A Gnaw A Day

In the end I suppose its the little things that matters, that gnaws at one’s being until out of frustration it became a vote for the opposition and a mighty party tumbled. I am of course referring to the just concluded Malaysia 14th general election in which the party which has run the country for the longest time just got their ass handed to them by disenchanted voters.

In nature a mighty tree can withstand the vagaries of weather and environmental changes over time. But once beetles attack the tree, a bite at a time, over time then sooner or later the tree is no more.

Never underestimate the power of the little things. In Zen there is a popular story of learning :-

A martial arts student went to his teacher and said earnestly, “I am devoted to studying your martial system. How long will it take me to master it.”

The teacher’s reply was casual, “Ten years.”

Impatiently, the student answered, “But I want to master it faster than that. I will work very hard. I will practice everyday, ten or more hours a day if I have to. How long will it take then?”

The teacher thought for a moment, “20 years.”

When learning a combat system never over-estimate your learning capability. You may think you are God’s gift to the system but rare is the person who is actually one. Most masters have to slog and practice for a long time.

Yes, I know this is not glamorous. Today we want results like yesterday. However, there is a trade-off. Get faster results but risk injuring yourself and your ability to continue training at some time in the future (this has happened to some famous MMA teachers) or go slower but have a long life training into old age.

The way to get good results faster is by going slower. Pay attention to the small details. No details should be too small to matter. When you get there you will understand this point. In one of my learning groups online I see a student trying to go faster and faster though it was obvious that going faster ended up with more mistakes. But such is the yearning that one cannot slow down the desire to get there faster.

My Tai Chi teacher said that mastery should never be the objective of learning. Instead, daily practice should be the objective. Thus, in wanting to get there one never really gets there. If you meet the minimum standards does that mean you have already mastered the art? How do you know?

This is why the concept of a reference standard is important. It tells us when we really get there, not just think we got there because we passed a test and awarded a belt. Some practitioners pay too much credence to a belt. A belt just means you passed a test. It does not mean you have mastered the art.

Even at a master level there are many more little things to work on. The mastery of one level is the beginning of learning of another level. In this sense a true master is a perpetual beginner. If you consider that you are a master this means you are locked into a dogma which may turn out to be a trap to limit you ability to go higher.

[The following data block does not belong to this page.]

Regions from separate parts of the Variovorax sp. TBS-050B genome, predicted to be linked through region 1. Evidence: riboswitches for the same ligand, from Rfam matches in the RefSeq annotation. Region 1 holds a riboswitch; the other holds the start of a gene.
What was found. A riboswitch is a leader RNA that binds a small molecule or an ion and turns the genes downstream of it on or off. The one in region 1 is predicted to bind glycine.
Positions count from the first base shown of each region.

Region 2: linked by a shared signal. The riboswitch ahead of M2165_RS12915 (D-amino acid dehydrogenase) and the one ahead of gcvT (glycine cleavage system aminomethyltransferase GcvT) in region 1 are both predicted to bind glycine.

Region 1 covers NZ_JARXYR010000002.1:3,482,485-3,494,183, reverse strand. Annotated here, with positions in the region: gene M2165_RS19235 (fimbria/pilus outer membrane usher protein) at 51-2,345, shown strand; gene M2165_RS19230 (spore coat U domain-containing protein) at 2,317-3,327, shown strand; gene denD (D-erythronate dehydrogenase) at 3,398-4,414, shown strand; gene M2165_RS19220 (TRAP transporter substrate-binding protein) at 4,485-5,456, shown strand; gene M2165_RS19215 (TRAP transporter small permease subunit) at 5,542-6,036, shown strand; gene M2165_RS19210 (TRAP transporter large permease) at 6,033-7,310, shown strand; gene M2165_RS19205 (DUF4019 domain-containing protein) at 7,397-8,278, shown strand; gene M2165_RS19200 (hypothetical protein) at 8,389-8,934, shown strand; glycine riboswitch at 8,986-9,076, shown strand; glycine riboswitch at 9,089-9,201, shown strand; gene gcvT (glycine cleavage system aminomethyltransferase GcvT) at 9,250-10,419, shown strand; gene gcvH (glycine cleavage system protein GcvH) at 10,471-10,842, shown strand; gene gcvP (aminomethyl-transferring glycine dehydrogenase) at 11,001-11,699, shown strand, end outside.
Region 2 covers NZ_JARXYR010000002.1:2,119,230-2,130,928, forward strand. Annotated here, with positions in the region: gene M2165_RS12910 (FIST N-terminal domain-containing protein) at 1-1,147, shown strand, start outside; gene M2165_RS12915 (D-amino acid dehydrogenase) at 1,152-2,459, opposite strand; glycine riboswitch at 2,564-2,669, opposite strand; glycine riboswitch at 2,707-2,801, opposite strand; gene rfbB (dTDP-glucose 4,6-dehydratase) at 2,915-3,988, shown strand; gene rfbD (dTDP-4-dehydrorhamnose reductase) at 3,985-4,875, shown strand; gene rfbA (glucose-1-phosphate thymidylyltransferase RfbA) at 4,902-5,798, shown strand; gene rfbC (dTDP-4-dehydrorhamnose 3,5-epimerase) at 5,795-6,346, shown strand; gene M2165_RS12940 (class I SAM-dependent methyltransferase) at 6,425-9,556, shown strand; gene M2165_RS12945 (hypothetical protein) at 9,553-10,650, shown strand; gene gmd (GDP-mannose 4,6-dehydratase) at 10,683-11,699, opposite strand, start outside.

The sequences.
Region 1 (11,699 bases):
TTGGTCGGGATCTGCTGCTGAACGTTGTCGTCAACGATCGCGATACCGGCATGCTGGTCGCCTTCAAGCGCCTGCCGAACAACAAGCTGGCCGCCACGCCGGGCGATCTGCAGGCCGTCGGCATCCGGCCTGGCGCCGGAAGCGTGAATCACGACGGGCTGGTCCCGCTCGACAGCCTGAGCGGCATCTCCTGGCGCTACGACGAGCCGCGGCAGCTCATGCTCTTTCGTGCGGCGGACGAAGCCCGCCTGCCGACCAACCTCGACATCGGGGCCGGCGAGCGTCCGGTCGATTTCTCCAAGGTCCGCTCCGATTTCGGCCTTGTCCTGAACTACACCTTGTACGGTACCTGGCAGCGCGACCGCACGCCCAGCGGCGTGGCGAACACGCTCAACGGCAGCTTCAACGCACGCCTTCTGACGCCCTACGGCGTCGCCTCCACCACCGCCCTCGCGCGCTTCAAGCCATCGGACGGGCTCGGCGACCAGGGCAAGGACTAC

Of course, I understand that some people enjoy the trappings and ego that comes with being a declared master. For some wearing a uniform, the more decals the better, perhaps even a red belt or gold belt, would somehow elevate their standing. I know it will fill their bank account cause as PT Barnum astutely pointed out a sucker is born every minute.

For those who are serious students of the way keeping working, keep gnawing at the little, little mysteries of your art. Never give up. Some things seem obvious but in hindsight may not be so. Like in my previous post here I mentioned about how my student has learned the Peng Quan the wrong way.

It is not politically correct to criticize what he previously learned. But we are on the path of learning so constructive analysis and criticism is on par for the course. For example, the way he held his fist was in my non-mastery opinion wrong. For one it didn’t gel with the story of Xingyi originating from the art of the spear.

Secondly, the way he held his fist made for a shaky alignment and when he struck the post this was obvious from the sound of the strike. I was tempted to video him to show him but I didn’t.

Thirdly, the power mechanics was not optimized. The story of Xingyi being related to how a spear is used does have something to it, at least to my analysis of how to use the Peng Quan. I forgot to mention to him that he should try doing Lan, Na, Zha for a few months and this would be obvious.

However, I did mention about doing research into projectiles which changed the way I looked at how the Peng Quan could work. It didn’t hurt to have a working knowledge of Grandmaster Wei Shuren’s intention models as they are extremely useful in understanding the Yi in Xingyi even if it be from Tai Chi’s perspective.

Yeah, so this was me gnawing at a research problem. I work on many little research problems. Some people, scholars particularly, like to go off on history, lineage, historical greatness and so on. I think this is interesting to know but at the end of the day I am only interested to know how this would help me master Tai Chi. If it does not, then I file this under “Nice to Know, But Let’s Not Waste Time On It”.

Since my student does not learn Pok Khek it would not be beneficial to tell him about how the 5 Elements Fist in Xingyi are similar to some of the techniques in Pok Khek Kuen. Outwardly-wise they do look somewhat similar, as far as movement of the arm goes but the lower body movement is different. Can we say that the energy utilized is different. Maybe yes, maybe no. Ultimately, this could be a question of how many ways we can move the body to issue power versus what is the optimal way to issue power.

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